As I ponder yesterday’s comments by Joy and LogicFish, who have obviously read extensively and thought intensely about the way our world works, I wonder how “the people” figure in this vast puzzle. What do they want?
I doubt any group, however cunning, can rise to power without the tacit consent of “the masses.” And I think it would be even more difficult to retain power without that approval.
In my view, for example, the Trump administration is a grave threat to civilization. Yet despite the relentless efforts of civilization’s institutional establishment, – the civil service, the justice system, the media, the intelligentsia and so on -Trump remains in power.
Obviously, “we the people” must be OK with that.
The polls seem to back up my conclusion. Trump’s approval rating is climbing.
Could it be that a significant segment of America’s people,don’t really value abstracts like morality, decency, courtesy, fairness,honesty, civil rights, personal privacy, even freedom?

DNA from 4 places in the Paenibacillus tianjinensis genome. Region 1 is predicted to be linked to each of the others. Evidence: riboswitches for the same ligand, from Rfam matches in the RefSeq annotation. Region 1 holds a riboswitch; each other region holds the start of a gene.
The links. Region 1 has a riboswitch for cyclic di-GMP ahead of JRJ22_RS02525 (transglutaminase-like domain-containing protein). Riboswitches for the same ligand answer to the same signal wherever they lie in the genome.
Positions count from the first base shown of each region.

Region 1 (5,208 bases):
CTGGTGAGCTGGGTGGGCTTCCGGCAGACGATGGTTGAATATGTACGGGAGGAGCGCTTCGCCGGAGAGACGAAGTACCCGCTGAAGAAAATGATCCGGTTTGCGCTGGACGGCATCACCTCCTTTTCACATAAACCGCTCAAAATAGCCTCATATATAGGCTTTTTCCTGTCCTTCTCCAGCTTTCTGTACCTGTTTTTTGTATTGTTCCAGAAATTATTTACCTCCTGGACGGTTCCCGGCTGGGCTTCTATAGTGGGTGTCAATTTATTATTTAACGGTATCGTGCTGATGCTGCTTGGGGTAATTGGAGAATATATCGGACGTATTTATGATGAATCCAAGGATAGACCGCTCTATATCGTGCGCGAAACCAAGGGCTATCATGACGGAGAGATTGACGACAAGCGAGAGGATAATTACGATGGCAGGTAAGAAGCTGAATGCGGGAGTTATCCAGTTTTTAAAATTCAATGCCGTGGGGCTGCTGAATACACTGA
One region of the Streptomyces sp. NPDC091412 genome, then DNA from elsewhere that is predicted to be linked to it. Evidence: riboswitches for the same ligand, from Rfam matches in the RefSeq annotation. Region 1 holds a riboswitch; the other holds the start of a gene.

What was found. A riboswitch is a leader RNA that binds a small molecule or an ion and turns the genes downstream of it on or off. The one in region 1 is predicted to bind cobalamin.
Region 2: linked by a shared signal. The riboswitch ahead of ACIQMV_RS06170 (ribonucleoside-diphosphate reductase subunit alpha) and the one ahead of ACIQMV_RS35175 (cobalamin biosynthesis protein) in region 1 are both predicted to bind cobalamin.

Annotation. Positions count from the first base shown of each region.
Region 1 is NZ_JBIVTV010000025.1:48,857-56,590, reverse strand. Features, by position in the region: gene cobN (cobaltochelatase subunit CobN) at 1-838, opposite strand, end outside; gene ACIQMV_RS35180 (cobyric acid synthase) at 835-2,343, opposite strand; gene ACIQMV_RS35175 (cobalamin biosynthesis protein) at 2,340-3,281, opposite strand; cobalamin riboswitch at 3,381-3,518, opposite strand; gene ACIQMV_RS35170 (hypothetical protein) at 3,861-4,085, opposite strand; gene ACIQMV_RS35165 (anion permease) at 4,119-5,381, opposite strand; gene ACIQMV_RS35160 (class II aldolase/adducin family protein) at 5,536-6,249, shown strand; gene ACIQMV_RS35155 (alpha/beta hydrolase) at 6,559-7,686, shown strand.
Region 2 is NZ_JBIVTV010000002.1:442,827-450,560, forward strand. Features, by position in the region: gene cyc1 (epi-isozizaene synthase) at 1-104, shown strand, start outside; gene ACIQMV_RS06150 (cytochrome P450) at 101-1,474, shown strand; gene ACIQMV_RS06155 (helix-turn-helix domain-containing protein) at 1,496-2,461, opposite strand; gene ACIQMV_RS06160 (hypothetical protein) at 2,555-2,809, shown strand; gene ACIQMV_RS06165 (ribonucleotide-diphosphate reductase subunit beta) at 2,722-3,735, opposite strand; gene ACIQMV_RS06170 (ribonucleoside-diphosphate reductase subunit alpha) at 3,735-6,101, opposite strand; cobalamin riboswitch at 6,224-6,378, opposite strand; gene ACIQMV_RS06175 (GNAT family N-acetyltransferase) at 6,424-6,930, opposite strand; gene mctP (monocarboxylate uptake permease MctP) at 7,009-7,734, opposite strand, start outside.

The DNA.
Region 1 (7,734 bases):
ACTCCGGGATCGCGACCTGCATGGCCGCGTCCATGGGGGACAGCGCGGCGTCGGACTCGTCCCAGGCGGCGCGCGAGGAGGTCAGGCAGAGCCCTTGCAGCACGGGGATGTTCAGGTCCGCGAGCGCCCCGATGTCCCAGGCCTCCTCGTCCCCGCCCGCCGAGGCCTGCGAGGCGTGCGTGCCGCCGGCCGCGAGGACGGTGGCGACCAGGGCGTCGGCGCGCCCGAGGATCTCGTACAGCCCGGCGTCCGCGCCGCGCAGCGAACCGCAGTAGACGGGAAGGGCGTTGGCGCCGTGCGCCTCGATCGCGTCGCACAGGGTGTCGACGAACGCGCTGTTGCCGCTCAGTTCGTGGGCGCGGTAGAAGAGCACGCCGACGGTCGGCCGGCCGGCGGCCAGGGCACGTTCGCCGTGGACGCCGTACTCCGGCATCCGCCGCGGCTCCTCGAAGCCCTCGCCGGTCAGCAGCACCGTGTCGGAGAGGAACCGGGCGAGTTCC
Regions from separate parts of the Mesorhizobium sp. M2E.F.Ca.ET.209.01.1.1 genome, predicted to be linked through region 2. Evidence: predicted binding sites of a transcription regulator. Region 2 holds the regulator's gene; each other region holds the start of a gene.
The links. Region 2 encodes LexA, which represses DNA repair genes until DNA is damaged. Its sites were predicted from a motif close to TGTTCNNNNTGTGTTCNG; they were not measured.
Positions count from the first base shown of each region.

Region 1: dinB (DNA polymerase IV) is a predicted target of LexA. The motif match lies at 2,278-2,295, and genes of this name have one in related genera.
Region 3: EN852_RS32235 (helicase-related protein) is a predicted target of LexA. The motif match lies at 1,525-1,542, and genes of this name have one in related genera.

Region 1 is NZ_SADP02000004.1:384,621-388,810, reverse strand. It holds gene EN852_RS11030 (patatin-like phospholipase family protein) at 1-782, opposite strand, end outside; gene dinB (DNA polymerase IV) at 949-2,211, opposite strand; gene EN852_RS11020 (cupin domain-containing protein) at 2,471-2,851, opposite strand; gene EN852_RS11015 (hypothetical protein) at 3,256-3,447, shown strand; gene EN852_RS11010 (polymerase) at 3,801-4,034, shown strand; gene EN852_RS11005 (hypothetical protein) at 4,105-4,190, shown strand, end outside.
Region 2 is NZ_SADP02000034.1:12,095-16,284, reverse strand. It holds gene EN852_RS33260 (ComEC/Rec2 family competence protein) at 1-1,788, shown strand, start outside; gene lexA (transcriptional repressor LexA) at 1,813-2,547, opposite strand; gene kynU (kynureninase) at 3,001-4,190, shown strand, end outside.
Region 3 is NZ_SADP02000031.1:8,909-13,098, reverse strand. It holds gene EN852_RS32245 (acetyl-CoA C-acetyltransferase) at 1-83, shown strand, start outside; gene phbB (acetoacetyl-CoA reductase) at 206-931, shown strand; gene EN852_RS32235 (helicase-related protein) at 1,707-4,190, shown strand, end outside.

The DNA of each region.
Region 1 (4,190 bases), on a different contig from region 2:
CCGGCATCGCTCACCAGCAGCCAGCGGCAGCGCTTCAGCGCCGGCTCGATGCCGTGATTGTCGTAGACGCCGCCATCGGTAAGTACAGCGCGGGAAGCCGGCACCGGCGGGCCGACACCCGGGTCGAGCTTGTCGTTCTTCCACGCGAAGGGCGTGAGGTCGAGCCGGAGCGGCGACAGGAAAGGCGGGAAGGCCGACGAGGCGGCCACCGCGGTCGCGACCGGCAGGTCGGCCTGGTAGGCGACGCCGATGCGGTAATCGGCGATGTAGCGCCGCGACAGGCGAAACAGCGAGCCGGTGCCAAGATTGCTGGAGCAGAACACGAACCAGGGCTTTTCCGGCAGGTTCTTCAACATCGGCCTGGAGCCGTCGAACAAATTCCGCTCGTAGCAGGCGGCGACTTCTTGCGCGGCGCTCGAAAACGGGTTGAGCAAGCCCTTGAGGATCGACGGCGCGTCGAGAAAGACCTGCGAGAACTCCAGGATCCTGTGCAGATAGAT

They might give lip service to such concepts, but I suspect that what they really value are material things like a hearty meal on the table and a warm bed at night.
Obviously, there are exceptions -such as the pro-lifers and gun nuts on the right and the revolutionaries on the left – but to “the masses” in America, “the issues” don’t seem to matter that much.
If they have an ordered society that provides them personally with the reasonable expectation of a job and a habitable place to call home, they aren’t going to risk those things to defend some other American’s constitutional rights.
Or to ensure other people’s children and grandparents don’t go hungry.
Or to provide health care for others if they themselves have health insurance through their jobs or Medicare, or whatever.
Or to protect people who don’t even look like them from injustice and persecution – even random execution by police.
Or to help refugees from faraway places find a safe haven from physical and economic abuse.
And certainly not to admonish their leaders for disgusting and corrupt behavior.
You may hear about liberty, justice, democracy and so on in a civics class, but you are not likely to find yourself discussing such topics at the corner bar. You’ll probably be involved in an animated discussion about “the playoffs.”
Don’t get me wrong. I am not sitting in judgment on “the masses.” You won’t see me marching down Post Lane waving a torch and pitchfork anytime soon.
Unless they take away my Social Security, of course.